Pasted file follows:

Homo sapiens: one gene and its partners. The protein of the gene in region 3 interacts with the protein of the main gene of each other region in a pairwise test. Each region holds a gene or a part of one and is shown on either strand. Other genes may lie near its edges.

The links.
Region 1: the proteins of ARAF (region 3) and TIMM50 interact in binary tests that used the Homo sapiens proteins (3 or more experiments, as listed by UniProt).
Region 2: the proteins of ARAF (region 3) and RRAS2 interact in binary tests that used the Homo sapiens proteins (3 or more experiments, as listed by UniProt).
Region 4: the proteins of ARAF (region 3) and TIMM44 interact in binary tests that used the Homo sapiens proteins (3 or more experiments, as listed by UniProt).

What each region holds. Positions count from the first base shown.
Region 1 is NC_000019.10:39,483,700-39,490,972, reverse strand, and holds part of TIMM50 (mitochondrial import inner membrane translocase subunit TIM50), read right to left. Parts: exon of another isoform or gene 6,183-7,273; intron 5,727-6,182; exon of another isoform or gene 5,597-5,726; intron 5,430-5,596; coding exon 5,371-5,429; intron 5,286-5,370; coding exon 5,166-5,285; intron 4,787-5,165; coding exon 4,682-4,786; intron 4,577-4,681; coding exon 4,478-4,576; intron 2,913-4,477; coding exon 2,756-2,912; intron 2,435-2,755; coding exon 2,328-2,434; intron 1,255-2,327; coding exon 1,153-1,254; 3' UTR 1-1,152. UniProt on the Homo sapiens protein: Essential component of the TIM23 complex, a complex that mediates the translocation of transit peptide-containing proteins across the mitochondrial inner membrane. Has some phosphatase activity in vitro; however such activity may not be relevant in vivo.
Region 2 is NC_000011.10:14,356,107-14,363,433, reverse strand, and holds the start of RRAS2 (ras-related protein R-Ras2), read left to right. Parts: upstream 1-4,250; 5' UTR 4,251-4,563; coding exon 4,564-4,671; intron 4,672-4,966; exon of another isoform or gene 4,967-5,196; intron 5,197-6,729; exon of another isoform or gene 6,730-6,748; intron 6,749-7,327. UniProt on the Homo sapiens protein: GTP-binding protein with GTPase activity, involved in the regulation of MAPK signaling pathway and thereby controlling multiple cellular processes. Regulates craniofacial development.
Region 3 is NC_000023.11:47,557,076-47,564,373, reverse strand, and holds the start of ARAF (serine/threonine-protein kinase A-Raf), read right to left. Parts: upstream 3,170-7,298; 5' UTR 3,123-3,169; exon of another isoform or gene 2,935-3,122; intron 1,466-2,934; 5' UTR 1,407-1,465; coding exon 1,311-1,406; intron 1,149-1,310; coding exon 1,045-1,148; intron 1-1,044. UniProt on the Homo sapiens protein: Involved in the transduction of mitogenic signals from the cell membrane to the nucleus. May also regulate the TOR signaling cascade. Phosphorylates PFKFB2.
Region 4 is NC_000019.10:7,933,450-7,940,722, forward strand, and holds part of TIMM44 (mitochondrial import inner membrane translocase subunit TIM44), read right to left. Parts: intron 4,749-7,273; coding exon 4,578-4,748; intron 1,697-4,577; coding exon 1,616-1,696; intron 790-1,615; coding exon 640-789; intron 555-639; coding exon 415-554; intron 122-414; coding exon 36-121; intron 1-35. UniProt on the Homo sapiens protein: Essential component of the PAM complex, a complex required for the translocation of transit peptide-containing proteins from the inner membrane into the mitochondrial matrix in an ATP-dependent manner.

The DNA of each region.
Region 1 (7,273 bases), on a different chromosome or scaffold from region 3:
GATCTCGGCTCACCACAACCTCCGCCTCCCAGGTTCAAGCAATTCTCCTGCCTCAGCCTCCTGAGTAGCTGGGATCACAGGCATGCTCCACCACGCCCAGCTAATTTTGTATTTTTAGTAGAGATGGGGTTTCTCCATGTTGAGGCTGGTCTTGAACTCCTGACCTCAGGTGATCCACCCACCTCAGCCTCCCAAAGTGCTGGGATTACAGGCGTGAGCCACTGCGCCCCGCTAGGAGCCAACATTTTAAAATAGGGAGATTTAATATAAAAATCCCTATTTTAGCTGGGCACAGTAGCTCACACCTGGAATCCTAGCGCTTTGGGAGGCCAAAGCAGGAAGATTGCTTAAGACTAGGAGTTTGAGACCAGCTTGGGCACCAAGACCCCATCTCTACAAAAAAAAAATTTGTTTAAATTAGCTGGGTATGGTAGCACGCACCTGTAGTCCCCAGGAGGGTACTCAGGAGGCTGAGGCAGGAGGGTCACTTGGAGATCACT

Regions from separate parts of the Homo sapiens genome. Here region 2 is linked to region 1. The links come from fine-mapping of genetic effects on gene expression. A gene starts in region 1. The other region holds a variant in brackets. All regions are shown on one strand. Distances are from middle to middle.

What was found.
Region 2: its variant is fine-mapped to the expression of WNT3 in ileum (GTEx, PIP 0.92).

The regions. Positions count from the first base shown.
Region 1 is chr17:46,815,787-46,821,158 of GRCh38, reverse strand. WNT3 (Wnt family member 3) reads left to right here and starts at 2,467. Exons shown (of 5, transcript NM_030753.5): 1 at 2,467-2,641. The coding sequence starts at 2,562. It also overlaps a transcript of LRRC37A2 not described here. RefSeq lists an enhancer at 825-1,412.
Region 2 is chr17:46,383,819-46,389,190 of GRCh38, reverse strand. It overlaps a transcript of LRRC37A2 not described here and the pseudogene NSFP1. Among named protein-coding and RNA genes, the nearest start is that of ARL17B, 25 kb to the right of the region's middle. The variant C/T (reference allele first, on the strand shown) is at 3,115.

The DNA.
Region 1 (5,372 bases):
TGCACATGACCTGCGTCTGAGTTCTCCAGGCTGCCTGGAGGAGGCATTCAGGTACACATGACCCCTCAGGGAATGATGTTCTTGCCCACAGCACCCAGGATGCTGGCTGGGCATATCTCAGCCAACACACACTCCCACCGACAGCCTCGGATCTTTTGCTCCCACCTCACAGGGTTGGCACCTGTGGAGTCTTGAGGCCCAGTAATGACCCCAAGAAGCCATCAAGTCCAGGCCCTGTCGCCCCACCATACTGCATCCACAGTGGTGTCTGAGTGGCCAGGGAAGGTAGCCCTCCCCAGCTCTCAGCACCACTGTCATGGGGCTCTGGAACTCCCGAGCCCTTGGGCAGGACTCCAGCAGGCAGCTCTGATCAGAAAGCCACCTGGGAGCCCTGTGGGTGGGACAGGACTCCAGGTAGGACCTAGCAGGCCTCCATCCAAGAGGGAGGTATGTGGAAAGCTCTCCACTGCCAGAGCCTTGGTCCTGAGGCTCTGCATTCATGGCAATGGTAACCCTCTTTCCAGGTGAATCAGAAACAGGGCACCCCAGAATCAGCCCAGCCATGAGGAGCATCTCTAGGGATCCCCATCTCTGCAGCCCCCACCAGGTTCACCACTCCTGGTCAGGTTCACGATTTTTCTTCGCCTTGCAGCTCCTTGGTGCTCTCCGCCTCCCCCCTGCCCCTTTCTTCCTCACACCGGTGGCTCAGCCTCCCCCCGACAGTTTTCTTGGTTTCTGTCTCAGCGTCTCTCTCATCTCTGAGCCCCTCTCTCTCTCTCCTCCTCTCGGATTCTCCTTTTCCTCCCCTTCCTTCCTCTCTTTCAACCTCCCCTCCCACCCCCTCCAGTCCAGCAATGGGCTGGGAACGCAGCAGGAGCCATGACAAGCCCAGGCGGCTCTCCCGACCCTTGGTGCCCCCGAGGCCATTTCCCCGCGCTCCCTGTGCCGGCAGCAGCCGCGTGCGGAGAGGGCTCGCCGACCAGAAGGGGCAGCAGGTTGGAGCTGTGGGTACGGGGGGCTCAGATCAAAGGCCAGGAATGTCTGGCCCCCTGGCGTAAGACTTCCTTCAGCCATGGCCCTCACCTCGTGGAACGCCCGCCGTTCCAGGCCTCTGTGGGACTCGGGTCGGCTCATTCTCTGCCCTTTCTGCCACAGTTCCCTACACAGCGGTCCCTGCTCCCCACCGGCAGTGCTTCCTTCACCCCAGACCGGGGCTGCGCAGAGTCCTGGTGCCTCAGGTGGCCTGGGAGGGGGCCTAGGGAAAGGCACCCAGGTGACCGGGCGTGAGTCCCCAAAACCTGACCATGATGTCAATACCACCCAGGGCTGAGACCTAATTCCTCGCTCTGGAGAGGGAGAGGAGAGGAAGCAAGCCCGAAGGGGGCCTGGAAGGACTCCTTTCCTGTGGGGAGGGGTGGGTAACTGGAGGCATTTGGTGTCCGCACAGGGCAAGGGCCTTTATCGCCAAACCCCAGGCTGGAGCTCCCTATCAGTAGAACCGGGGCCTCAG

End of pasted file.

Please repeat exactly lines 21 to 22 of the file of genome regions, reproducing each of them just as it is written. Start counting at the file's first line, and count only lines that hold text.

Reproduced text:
Region 1 (5,372 bases):
TGCACATGACCTGCGTCTGAGTTCTCCAGGCTGCCTGGAGGAGGCATTCAGGTACACATGACCCCTCAGGGAATGATGTTCTTGCCCACAGCACCCAGGATGCTGGCTGGGCATATCTCAGCCAACACACACTCCCACCGACAGCCTCGGATCTTTTGCTCCCACCTCACAGGGTTGGCACCTGTGGAGTCTTGAGGCCCAGTAATGACCCCAAGAAGCCATCAAGTCCAGGCCCTGTCGCCCCACCATACTGCATCCACAGTGGTGTCTGAGTGGCCAGGGAAGGTAGCCCTCCCCAGCTCTCAGCACCACTGTCATGGGGCTCTGGAACTCCCGAGCCCTTGGGCAGGACTCCAGCAGGCAGCTCTGATCAGAAAGCCACCTGGGAGCCCTGTGGGTGGGACAGGACTCCAGGTAGGACCTAGCAGGCCTCCATCCAAGAGGGAGGTATGTGGAAAGCTCTCCACTGCCAGAGCCTTGGTCCTGAGGCTCTGCATTCATGGCAATGGTAACCCTCTTTCCAGGTGAATCAGAAACAGGGCACCCCAGAATCAGCCCAGCCATGAGGAGCATCTCTAGGGATCCCCATCTCTGCAGCCCCCACCAGGTTCACCACTCCTGGTCAGGTTCACGATTTTTCTTCGCCTTGCAGCTCCTTGGTGCTCTCCGCCTCCCCCCTGCCCCTTTCTTCCTCACACCGGTGGCTCAGCCTCCCCCCGACAGTTTTCTTGGTTTCTGTCTCAGCGTCTCTCTCATCTCTGAGCCCCTCTCTCTCTCTCCTCCTCTCGGATTCTCCTTTTCCTCCCCTTCCTTCCTCTCTTTCAACCTCCCCTCCCACCCCCTCCAGTCCAGCAATGGGCTGGGAACGCAGCAGGAGCCATGACAAGCCCAGGCGGCTCTCCCGACCCTTGGTGCCCCCGAGGCCATTTCCCCGCGCTCCCTGTGCCGGCAGCAGCCGCGTGCGGAGAGGGCTCGCCGACCAGAAGGGGCAGCAGGTTGGAGCTGTGGGTACGGGGGGCTCAGATCAAAGGCCAGGAATGTCTGGCCCCCTGGCGTAAGACTTCCTTCAGCCATGGCCCTCACCTCGTGGAACGCCCGCCGTTCCAGGCCTCTGTGGGACTCGGGTCGGCTCATTCTCTGCCCTTTCTGCCACAGTTCCCTACACAGCGGTCCCTGCTCCCCACCGGCAGTGCTTCCTTCACCCCAGACCGGGGCTGCGCAGAGTCCTGGTGCCTCAGGTGGCCTGGGAGGGGGCCTAGGGAAAGGCACCCAGGTGACCGGGCGTGAGTCCCCAAAACCTGACCATGATGTCAATACCACCCAGGGCTGAGACCTAATTCCTCGCTCTGGAGAGGGAGAGGAGAGGAAGCAAGCCCGAAGGGGGCCTGGAAGGACTCCTTTCCTGTGGGGAGGGGTGGGTAACTGGAGGCATTTGGTGTCCGCACAGGGCAAGGGCCTTTATCGCCAAACCCCAGGCTGGAGCTCCCTATCAGTAGAACCGGGGCCTCAG